by Nelson Daily Staff on 02 Dec 2013
The Kootenay Lake School Board decided to fall in line with the rest of the province, agreeing to pass a motion to submit a cost savings plan to the Ministry of Education during a special open meeting at School District No. 8 office Monday.
The vote, however, was not unanimous as two trustees decided not to support the motion.
The decision does allow the threat of a strike by CUPE Local 748 support workers to be relaxed somewhat as the two sides will now return to the bargaining table next week in an attempt to hammer out the remaining issues in this long standing labour dispute.
“The board’s decision means we can go back to bargaining,” said CUPE Local 378 president Michelle Bennett.
“We’ve been pretty much at a standstill until the board passed the cost-savings plan,” Bennett added.
“And now we’ll be able to go back to bargaining resume talking about our local issues.”
CUPE Local 748 represents all employees in the School District No. 8 except members of the Kootenay Lake Teachers’ Federation and excluded management positions.
School District No. 8 stretches from Yahk in the east to Slocan City in the west, Salmo in the south and Meadow Creek in the north.
The long labour dispute — School Boards across the province have been without a contact since June 30, 2012 — was hoped to be in its final stage back in September after the CUPE BC K-12 Presidents’ Council Bargaining Subcommittee signed a Provincial Framework Agreement with the BC Government providing a 3.5% wage increase for BC education workers.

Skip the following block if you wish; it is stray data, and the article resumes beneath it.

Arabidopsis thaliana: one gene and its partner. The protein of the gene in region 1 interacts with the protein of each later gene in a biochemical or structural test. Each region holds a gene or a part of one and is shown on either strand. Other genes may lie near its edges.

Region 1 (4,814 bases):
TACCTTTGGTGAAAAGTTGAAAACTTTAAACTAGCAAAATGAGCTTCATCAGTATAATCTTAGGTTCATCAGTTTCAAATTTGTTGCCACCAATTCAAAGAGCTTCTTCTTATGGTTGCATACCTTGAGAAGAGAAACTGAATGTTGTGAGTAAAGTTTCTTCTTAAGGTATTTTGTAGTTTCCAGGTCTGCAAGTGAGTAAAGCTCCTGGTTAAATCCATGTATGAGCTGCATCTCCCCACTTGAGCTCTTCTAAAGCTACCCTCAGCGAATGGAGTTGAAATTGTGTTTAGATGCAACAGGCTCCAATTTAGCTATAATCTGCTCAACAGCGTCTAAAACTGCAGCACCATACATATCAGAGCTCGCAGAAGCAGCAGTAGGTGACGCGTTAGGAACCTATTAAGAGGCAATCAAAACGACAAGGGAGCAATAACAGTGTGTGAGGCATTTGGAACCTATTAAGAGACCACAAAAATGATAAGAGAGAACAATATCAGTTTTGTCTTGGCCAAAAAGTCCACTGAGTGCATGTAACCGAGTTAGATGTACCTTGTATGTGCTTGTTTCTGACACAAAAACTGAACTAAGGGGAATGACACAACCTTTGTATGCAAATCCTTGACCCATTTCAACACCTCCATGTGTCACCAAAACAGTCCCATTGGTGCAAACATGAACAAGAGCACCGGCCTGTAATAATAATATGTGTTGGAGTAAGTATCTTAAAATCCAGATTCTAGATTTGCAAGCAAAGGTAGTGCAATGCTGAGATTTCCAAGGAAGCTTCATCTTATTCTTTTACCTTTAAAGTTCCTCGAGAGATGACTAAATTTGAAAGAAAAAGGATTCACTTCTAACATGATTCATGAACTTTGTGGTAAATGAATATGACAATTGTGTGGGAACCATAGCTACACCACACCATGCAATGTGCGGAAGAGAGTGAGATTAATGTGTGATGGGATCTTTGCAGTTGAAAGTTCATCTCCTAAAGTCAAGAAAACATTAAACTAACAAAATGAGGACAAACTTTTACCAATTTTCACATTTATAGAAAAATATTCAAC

The deal was hammered out September 18 in Vancouver.
The tentative two-year deal, retroactive to July 1, 2012, includes a 3.5-per-cent wage increase over the two years — and one percent wage increase on July 1, 2013, two percent on February 1, 2014 and 0.5 percent on May 1, 2014 — introduces a system for up-front prescription costs.
But the government did not provide any additional funds to school budgets to cover costs of the provincial agreement, instead telling boards to find the extra money in savings.
Kootenay Lake was the lone school board in the province that refused to submit a savings plan to the provincial government by the October 15 deadline, with Board Chairperson Mel Joy saying at the time “there is no way that we could rebalance our budgets without affecting services to kids.”
However, the board reconsidered Monday, paving the way for new talks to begin to try to iron out a potential deal.
But the clock is ticking on getting a new deal completed.
“We do back to bargaining December 12 & 13,” Bennett said. “But I’m a little concerned we have enough time to get it all completed because we have to have the deal ratified by December 20.”
Bennett said wage increases and seniority at the local level are the two key issues in negotiations.
Kootenay Lake School Board Chairperson Mel Joy was unavailable for comment at press time.